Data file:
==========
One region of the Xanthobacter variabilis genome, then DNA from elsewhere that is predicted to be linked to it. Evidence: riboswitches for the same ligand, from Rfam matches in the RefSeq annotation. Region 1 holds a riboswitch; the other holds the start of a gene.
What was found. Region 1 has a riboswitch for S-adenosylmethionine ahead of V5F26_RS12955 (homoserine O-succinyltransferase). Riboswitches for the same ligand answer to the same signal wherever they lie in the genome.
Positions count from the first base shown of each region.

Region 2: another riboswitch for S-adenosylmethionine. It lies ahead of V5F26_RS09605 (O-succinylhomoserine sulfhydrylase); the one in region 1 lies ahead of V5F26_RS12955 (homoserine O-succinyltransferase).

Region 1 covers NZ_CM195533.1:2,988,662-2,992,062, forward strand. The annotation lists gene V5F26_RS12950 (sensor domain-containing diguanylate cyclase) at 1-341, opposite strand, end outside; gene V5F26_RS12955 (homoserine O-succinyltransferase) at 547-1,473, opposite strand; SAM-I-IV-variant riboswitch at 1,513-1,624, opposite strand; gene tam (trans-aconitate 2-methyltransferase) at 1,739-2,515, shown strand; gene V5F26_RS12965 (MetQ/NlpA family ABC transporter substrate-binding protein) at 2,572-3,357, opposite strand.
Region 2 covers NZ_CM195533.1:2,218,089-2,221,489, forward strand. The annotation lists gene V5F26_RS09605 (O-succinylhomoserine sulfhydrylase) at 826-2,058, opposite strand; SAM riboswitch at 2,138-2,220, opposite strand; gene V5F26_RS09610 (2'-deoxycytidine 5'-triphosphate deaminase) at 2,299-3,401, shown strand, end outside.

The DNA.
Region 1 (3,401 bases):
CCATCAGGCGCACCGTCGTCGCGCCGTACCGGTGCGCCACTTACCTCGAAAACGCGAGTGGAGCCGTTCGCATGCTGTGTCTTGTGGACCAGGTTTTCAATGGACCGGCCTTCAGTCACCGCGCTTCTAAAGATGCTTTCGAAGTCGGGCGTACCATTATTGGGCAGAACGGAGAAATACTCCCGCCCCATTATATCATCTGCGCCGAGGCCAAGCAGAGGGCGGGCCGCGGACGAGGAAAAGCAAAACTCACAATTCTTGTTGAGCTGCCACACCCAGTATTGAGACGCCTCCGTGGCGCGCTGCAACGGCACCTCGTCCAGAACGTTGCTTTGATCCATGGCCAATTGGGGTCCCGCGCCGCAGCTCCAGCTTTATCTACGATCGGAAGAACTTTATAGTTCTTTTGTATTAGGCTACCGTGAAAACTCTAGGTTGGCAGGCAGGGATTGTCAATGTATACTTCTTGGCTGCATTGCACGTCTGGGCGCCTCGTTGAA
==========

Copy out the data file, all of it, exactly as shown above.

One region of the Xanthobacter variabilis genome, then DNA from elsewhere that is predicted to be linked to it. Evidence: riboswitches for the same ligand, from Rfam matches in the RefSeq annotation. Region 1 holds a riboswitch; the other holds the start of a gene.
What was found. Region 1 has a riboswitch for S-adenosylmethionine ahead of V5F26_RS12955 (homoserine O-succinyltransferase). Riboswitches for the same ligand answer to the same signal wherever they lie in the genome.
Positions count from the first base shown of each region.

Region 2: another riboswitch for S-adenosylmethionine. It lies ahead of V5F26_RS09605 (O-succinylhomoserine sulfhydrylase); the one in region 1 lies ahead of V5F26_RS12955 (homoserine O-succinyltransferase).

Region 1 covers NZ_CM195533.1:2,988,662-2,992,062, forward strand. The annotation lists gene V5F26_RS12950 (sensor domain-containing diguanylate cyclase) at 1-341, opposite strand, end outside; gene V5F26_RS12955 (homoserine O-succinyltransferase) at 547-1,473, opposite strand; SAM-I-IV-variant riboswitch at 1,513-1,624, opposite strand; gene tam (trans-aconitate 2-methyltransferase) at 1,739-2,515, shown strand; gene V5F26_RS12965 (MetQ/NlpA family ABC transporter substrate-binding protein) at 2,572-3,357, opposite strand.
Region 2 covers NZ_CM195533.1:2,218,089-2,221,489, forward strand. The annotation lists gene V5F26_RS09605 (O-succinylhomoserine sulfhydrylase) at 826-2,058, opposite strand; SAM riboswitch at 2,138-2,220, opposite strand; gene V5F26_RS09610 (2'-deoxycytidine 5'-triphosphate deaminase) at 2,299-3,401, shown strand, end outside.

The DNA.
Region 1 (3,401 bases):
CCATCAGGCGCACCGTCGTCGCGCCGTACCGGTGCGCCACTTACCTCGAAAACGCGAGTGGAGCCGTTCGCATGCTGTGTCTTGTGGACCAGGTTTTCAATGGACCGGCCTTCAGTCACCGCGCTTCTAAAGATGCTTTCGAAGTCGGGCGTACCATTATTGGGCAGAACGGAGAAATACTCCCGCCCCATTATATCATCTGCGCCGAGGCCAAGCAGAGGGCGGGCCGCGGACGAGGAAAAGCAAAACTCACAATTCTTGTTGAGCTGCCACACCCAGTATTGAGACGCCTCCGTGGCGCGCTGCAACGGCACCTCGTCCAGAACGTTGCTTTGATCCATGGCCAATTGGGGTCCCGCGCCGCAGCTCCAGCTTTATCTACGATCGGAAGAACTTTATAGTTCTTTTGTATTAGGCTACCGTGAAAACTCTAGGTTGGCAGGCAGGGATTGTCAATGTATACTTCTTGGCTGCATTGCACGTCTGGGCGCCTCGTTGAA